In April 1987, a census of children dependent on medical technology was carried out in Massachusetts to determine the one-month point prevalence. All medical and educational providers in the state who were likely to interact with such children were contacted and asked to complete a two-sided data form on youngsters (aged 3 months to 18 years) with tracheostomies, supplementary oxygen, respirators, suctioning, gastric feeding, central venous lines, ostomies, ureteral diversion, urethral catheterization and dialysis. Nearly 1250 children were found meeting these criteria. Capture-recapture analysis set the lower bound for technology dependence at 0.08% of the state's children. An analysis of the organ systems involved showed that 57% of the children had neurologic involvement—13% multisystem, 7% gastrointestinal-metabolic, 4% renal-genitourinary, and 3% musculoskeletal. Less than 1% of the children were reported as having immunologic or "other" disorders. Review of putative etiologies indicated that 45% of the children had congenital anomalies, 33% chronic medical diseases, 9% perinatal conditions, 7% hereditary-genetic disorders, 5% injuries, 2% infections, and 3% "other." The substantial prevalence of technology dependency among children creates challenges at the social, economic, and policymaking levels. It will be important to carry out systematic reporting and monitoring activities throughout time and across sites. This census is an example of one such statewide effort.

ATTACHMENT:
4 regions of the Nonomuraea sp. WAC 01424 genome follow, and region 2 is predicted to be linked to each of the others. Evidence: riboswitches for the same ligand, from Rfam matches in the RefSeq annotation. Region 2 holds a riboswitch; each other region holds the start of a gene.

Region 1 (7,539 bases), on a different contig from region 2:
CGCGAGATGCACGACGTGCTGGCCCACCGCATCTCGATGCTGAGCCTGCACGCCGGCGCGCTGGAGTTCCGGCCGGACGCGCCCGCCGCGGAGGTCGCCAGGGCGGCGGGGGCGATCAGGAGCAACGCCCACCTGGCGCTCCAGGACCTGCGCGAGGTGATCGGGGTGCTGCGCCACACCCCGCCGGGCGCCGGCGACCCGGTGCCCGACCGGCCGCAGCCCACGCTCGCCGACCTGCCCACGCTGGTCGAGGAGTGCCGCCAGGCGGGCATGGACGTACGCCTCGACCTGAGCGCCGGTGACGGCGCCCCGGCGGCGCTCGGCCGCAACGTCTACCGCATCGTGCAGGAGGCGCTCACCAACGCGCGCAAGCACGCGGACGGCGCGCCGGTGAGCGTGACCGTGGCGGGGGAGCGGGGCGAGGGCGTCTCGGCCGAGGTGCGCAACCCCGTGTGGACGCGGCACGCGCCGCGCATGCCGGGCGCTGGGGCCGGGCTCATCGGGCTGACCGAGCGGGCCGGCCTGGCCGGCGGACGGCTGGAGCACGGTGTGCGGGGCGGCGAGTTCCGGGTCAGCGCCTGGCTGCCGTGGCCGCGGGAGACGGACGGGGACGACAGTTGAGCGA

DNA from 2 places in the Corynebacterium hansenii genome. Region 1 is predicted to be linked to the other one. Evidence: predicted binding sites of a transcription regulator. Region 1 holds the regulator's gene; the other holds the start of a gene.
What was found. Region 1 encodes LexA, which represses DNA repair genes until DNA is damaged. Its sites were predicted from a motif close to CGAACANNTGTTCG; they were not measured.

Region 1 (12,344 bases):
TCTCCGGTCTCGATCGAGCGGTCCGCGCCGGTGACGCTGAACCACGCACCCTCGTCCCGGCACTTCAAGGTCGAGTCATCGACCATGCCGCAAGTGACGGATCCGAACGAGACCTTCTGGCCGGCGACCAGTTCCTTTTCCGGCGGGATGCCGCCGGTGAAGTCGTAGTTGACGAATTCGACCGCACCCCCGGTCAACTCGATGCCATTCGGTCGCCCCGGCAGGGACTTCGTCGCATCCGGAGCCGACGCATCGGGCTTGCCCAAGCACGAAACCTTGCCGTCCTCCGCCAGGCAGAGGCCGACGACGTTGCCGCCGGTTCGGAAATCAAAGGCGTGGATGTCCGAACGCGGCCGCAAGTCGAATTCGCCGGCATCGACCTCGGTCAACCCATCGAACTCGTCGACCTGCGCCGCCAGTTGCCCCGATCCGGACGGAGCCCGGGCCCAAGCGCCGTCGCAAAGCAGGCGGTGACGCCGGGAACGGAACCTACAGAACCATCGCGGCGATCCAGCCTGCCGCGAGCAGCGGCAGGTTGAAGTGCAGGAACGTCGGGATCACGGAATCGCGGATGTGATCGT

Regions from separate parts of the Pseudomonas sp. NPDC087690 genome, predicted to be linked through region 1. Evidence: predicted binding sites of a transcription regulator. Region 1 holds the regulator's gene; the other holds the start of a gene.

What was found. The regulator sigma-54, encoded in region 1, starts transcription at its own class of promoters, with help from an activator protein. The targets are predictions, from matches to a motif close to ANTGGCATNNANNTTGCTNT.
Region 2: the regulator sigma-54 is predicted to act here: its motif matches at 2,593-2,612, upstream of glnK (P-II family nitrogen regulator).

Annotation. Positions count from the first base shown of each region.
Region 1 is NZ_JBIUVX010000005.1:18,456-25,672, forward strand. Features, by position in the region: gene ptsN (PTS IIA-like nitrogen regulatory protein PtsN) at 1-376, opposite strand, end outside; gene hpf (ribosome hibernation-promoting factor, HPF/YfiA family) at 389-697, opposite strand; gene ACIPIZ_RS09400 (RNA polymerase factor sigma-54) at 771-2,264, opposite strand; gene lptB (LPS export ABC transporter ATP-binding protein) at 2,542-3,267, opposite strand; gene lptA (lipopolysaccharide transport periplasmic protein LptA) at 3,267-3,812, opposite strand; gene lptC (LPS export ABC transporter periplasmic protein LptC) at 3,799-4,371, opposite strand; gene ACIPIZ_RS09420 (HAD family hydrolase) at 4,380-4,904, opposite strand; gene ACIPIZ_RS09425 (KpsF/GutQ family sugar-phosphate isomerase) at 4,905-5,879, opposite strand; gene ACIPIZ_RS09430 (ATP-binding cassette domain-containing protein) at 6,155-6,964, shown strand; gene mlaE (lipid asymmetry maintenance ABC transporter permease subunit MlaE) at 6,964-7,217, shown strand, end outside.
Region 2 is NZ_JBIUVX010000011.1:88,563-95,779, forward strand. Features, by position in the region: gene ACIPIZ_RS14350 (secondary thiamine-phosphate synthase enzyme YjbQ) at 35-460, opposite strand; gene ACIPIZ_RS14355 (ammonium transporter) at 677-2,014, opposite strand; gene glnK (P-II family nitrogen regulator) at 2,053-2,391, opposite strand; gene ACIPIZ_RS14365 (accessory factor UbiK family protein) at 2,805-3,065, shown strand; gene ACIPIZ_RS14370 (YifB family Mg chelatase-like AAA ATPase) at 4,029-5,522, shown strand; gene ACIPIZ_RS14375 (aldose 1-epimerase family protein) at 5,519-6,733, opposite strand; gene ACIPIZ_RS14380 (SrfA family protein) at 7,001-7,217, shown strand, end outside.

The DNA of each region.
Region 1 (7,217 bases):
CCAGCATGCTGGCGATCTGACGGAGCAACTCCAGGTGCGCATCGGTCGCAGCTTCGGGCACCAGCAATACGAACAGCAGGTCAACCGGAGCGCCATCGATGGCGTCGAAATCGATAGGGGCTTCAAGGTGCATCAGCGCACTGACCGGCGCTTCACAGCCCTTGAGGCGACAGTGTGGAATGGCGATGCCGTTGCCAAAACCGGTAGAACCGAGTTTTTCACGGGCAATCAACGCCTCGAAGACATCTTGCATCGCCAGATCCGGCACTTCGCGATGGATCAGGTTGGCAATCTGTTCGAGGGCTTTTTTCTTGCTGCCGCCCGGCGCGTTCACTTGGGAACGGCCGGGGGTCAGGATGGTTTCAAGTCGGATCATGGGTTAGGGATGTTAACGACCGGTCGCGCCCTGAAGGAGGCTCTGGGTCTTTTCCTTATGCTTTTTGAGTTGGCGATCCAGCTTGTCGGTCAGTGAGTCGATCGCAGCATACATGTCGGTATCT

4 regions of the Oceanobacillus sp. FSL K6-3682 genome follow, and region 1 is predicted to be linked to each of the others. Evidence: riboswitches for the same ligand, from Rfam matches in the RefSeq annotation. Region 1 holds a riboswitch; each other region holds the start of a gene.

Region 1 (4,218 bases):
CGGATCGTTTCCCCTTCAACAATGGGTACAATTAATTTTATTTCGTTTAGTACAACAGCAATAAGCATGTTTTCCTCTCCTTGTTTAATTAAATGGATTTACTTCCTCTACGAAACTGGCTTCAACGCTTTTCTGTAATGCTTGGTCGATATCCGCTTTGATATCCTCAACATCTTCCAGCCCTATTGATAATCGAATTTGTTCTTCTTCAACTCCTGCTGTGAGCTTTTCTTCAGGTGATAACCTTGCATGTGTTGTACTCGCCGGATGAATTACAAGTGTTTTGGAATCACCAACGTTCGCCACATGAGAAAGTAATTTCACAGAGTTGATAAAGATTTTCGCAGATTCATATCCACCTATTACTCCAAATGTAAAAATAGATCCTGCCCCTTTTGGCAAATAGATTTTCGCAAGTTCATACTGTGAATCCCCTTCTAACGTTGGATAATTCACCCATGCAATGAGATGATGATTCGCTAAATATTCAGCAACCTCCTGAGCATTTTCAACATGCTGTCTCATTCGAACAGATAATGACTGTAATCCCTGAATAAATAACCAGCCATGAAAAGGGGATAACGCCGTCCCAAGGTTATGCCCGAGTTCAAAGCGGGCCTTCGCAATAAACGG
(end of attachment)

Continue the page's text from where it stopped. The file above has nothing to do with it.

- Received May 5, 1990.
- Accepted July 6, 1990.
- Copyright © 1991 by the American Academy of Pediatrics